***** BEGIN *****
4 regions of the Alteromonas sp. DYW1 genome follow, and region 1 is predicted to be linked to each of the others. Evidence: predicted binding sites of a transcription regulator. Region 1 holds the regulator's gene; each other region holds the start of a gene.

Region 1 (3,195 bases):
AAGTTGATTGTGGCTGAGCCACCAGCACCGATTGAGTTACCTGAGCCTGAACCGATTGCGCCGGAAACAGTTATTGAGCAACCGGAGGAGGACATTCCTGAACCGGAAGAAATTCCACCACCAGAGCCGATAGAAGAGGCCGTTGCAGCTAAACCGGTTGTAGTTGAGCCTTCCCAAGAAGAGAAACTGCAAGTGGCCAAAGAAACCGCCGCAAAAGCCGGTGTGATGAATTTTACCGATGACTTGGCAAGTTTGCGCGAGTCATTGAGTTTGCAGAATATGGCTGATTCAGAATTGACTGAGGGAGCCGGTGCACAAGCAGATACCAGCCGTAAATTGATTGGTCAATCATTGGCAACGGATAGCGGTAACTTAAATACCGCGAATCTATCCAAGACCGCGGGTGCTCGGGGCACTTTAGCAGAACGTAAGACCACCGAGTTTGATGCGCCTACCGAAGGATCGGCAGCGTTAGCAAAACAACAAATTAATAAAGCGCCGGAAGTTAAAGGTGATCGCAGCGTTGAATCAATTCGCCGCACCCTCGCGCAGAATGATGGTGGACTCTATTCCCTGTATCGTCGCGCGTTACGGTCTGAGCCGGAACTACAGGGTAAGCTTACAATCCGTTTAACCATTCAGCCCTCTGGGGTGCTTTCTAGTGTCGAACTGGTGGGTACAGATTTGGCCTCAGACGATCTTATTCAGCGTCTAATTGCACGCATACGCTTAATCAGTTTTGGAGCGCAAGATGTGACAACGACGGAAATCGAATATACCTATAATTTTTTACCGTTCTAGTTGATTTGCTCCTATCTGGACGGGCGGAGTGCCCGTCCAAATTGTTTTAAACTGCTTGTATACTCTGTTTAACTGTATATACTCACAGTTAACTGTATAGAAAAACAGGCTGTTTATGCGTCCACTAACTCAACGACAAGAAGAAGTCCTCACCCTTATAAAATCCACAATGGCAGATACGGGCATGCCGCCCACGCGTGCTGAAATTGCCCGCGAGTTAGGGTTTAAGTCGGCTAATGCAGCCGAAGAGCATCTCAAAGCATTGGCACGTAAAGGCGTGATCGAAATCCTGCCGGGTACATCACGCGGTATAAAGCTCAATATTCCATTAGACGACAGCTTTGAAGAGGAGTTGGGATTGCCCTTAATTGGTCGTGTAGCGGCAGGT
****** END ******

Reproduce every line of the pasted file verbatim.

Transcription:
4 regions of the Alteromonas sp. DYW1 genome follow, and region 1 is predicted to be linked to each of the others. Evidence: predicted binding sites of a transcription regulator. Region 1 holds the regulator's gene; each other region holds the start of a gene.

Region 1 (3,195 bases):
AAGTTGATTGTGGCTGAGCCACCAGCACCGATTGAGTTACCTGAGCCTGAACCGATTGCGCCGGAAACAGTTATTGAGCAACCGGAGGAGGACATTCCTGAACCGGAAGAAATTCCACCACCAGAGCCGATAGAAGAGGCCGTTGCAGCTAAACCGGTTGTAGTTGAGCCTTCCCAAGAAGAGAAACTGCAAGTGGCCAAAGAAACCGCCGCAAAAGCCGGTGTGATGAATTTTACCGATGACTTGGCAAGTTTGCGCGAGTCATTGAGTTTGCAGAATATGGCTGATTCAGAATTGACTGAGGGAGCCGGTGCACAAGCAGATACCAGCCGTAAATTGATTGGTCAATCATTGGCAACGGATAGCGGTAACTTAAATACCGCGAATCTATCCAAGACCGCGGGTGCTCGGGGCACTTTAGCAGAACGTAAGACCACCGAGTTTGATGCGCCTACCGAAGGATCGGCAGCGTTAGCAAAACAACAAATTAATAAAGCGCCGGAAGTTAAAGGTGATCGCAGCGTTGAATCAATTCGCCGCACCCTCGCGCAGAATGATGGTGGACTCTATTCCCTGTATCGTCGCGCGTTACGGTCTGAGCCGGAACTACAGGGTAAGCTTACAATCCGTTTAACCATTCAGCCCTCTGGGGTGCTTTCTAGTGTCGAACTGGTGGGTACAGATTTGGCCTCAGACGATCTTATTCAGCGTCTAATTGCACGCATACGCTTAATCAGTTTTGGAGCGCAAGATGTGACAACGACGGAAATCGAATATACCTATAATTTTTTACCGTTCTAGTTGATTTGCTCCTATCTGGACGGGCGGAGTGCCCGTCCAAATTGTTTTAAACTGCTTGTATACTCTGTTTAACTGTATATACTCACAGTTAACTGTATAGAAAAACAGGCTGTTTATGCGTCCACTAACTCAACGACAAGAAGAAGTCCTCACCCTTATAAAATCCACAATGGCAGATACGGGCATGCCGCCCACGCGTGCTGAAATTGCCCGCGAGTTAGGGTTTAAGTCGGCTAATGCAGCCGAAGAGCATCTCAAAGCATTGGCACGTAAAGGCGTGATCGAAATCCTGCCGGGTACATCACGCGGTATAAAGCTCAATATTCCATTAGACGACAGCTTTGAAGAGGAGTTGGGATTGCCCTTAATTGGTCGTGTAGCGGCAGGT